As a passionate anti-fraud technologist, I was thrilled with the challenge of helping the stock exchange better recognize cases of illegal insider trading. The results of the work we did was pretty cool.

The stock exchange – as do all exchanges – had a great deal of data at their disposal. They knew, for example, the names of each and every ‘insider’ within every company listed on their exchange. Insiders include senior executives, board members, legal counsel, auditors, and so on.  Basically, everyone who knew – or ought to have known – about an upcoming event that would likely cause a significant change in stock price.

They also knew, of course, the identity of investors who traded profitably prior to the public release of that information. The problem was exposing the hidden relationships that might exist between Insiders and investors.

Here is an actual example… Joe Blow was an associate partner at the independent accounting firm responsible for auditing the quarterly financial results of publicly traded Company A. By definition, Joe is an insider. He knows Company A’s financials. Jane Doe dumped her entire position in Company A mere days ahead of what turned out to be very poor results. The stock plummeted, and Jane was saved from significant losses.  She was seemingly a complete outsider. So, did she somehow know Joe Blow (or any other insider)? Or was she just one lucky gal.

Using link analysis, crime mapping, and behavioral analytics, we set about the challenge of finding out. Here’s what the analytics exposed:

Joe Blow, the insider by way of being employed at Company A’s auditing firm, shared an address with… oh, let’s call him “Rich Quick”. Rich held no positions with Company A whatsoever.  He did, however, own a pet food store with a lovely young lady.  Can you guess her name?  Yep.. Jane Doe. So, the analytics exposed that Company A had an insider relationship with Joe Blow. Joe lived with Rich Quick. Rich owned a business with Jane Doe. Coincidence? Not likely.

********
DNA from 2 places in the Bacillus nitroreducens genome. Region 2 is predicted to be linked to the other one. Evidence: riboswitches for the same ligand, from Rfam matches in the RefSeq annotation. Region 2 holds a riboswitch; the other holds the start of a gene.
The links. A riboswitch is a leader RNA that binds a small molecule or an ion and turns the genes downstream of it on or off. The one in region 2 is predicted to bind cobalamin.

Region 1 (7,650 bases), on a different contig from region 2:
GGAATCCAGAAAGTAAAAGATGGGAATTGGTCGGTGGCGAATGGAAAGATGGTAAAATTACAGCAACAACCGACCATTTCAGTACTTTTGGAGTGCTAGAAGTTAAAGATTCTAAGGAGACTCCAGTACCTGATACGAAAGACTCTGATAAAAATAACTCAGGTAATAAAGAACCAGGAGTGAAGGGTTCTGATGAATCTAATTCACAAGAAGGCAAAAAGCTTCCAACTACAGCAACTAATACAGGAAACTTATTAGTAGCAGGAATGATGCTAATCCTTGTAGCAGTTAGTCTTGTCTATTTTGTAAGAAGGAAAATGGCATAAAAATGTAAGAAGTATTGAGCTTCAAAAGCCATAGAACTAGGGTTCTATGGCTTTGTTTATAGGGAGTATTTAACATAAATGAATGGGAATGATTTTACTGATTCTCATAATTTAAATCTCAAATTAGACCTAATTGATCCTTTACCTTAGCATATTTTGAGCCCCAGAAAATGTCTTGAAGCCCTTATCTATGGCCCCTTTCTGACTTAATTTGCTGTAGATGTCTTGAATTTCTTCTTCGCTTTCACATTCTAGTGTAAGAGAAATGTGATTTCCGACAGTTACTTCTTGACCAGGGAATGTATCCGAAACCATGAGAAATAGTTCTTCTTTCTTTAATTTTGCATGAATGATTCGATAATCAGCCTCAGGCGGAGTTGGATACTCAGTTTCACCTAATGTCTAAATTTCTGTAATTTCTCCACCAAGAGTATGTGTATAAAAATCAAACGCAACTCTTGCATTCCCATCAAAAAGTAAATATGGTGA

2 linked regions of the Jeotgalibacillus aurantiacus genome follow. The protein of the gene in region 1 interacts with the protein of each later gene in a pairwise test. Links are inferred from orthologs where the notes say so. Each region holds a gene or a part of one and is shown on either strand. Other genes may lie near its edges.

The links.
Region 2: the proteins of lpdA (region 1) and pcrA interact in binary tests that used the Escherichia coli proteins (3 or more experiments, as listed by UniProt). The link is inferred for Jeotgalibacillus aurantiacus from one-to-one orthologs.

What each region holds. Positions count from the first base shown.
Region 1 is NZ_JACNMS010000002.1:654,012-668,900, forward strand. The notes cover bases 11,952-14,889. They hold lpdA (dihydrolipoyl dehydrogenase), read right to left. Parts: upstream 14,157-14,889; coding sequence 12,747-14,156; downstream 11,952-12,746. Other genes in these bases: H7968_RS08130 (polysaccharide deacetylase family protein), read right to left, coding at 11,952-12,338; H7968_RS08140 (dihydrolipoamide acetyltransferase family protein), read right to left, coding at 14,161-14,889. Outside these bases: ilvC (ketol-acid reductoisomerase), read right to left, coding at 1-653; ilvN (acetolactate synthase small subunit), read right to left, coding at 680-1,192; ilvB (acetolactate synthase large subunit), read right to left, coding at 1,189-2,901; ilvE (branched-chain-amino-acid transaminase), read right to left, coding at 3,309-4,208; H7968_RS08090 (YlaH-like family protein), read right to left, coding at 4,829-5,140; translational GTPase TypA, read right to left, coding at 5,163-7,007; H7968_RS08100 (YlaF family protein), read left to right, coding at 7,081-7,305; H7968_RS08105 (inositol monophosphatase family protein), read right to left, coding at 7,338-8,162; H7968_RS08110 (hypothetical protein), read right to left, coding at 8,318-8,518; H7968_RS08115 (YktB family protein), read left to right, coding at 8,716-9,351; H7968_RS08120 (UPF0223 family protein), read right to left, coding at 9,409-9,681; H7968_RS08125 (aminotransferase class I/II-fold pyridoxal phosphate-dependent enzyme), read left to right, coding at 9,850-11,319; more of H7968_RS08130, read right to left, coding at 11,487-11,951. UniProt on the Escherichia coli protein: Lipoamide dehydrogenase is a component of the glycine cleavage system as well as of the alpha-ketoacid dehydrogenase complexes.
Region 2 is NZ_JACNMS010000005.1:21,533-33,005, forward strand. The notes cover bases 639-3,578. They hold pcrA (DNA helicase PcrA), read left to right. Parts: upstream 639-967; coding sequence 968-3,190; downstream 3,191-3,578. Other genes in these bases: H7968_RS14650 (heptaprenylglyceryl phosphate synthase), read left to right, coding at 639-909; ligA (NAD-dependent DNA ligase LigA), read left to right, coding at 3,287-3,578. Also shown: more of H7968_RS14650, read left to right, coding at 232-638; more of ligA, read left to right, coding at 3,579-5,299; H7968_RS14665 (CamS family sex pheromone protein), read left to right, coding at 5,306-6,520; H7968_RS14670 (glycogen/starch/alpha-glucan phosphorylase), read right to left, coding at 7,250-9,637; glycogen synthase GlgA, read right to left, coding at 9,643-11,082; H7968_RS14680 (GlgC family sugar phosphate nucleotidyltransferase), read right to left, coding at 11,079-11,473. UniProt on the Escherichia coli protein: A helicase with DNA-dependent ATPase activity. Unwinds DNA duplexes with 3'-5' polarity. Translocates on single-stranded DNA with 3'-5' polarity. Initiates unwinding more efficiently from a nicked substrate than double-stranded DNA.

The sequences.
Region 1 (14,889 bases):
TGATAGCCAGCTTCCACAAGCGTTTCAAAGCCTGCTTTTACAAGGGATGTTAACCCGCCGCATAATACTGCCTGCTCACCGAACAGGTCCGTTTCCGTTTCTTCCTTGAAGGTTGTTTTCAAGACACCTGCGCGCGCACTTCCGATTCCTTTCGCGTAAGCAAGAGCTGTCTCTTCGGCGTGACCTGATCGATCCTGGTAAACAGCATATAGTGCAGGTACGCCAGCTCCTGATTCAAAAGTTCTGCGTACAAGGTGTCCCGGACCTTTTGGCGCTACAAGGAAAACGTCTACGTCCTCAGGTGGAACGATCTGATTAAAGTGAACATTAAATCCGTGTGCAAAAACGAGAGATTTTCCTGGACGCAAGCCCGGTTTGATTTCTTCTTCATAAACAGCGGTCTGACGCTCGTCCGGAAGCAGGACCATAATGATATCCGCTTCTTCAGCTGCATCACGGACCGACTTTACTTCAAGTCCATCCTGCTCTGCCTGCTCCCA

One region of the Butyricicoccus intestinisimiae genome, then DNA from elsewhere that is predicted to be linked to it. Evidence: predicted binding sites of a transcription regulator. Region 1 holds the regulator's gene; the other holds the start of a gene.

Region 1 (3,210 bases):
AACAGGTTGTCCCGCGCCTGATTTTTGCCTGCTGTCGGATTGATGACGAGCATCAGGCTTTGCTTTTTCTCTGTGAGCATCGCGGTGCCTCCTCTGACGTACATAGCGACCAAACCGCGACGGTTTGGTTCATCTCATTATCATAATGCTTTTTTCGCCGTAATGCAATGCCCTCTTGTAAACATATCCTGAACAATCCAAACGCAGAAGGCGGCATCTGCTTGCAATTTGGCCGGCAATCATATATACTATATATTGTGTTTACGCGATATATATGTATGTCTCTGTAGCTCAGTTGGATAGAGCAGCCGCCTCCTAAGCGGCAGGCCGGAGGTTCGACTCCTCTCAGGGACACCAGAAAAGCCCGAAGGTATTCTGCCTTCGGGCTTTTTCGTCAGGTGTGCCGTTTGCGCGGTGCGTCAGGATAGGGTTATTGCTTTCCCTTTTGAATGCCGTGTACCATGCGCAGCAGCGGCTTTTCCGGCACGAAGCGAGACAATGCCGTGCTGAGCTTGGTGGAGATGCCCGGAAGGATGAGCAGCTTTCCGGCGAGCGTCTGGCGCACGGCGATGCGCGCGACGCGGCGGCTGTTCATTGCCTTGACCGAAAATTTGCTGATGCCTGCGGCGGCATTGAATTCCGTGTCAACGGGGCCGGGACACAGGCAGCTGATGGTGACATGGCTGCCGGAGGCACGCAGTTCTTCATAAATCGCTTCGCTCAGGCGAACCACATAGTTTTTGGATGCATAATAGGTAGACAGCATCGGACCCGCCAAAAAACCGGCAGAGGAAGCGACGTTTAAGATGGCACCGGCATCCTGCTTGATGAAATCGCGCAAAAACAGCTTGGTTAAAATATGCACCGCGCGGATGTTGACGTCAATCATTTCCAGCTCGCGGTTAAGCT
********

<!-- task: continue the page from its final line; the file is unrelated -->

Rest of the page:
Without the ability to draw out hidden links between individuals and organizations, this case may never have been discovered.  It’s like Six Degrees of Kevin Bacon, only with much higher stakes. All of the suspects were investigated and prosecuted.

(Note: All the names in this example are fictitious, but the case is not. If your name happens to be Jane Doe, Joe Blow, Rich Quick… or if you work for an organization called Company A, rest assured that I’m not talking about you.)

Here is the link to the SEC article.  http://fcw.com/articles/2013/09/18/sec-taps-analytics-to-predict-risk.aspx?s=fcwdaily_190913 .

Prayers, Caregivers, and Breaking Bad – Selected Financial Crimes Snapshot 9/18/2013

Posted by Douglas Wood, Editor.  http://www.linkedin.com/in/dougwood

Does KYC mean Know Your Caregiver?

http://onlineathens.com/breaking-news/2013-09-18/savannah-woman-sentenced-51-months-federal-prison-embezzling-71k-elderly

Another great example of the need for systematic 314(b) programs?

http://www.chicagotribune.com/news/local/suburbs/joliet_romeoville/ct-tl-0926-sw-joliet-financial-crime-20130918,0,464668.story

Breaking Bad?  Financial Crimes Investigator indicted for fraud.

http://www.timesofisrael.com/senior-financial-crimes-investigator-indicted-for-fraud-theft/

Holy Fraud Scheme!  Better say their prayers.

http://greece.greekreporter.com/2013/09/16/sdoe-reveals-monastery-fraud/

Posted by Douglas G. Wood. Click on ABOUT for more information.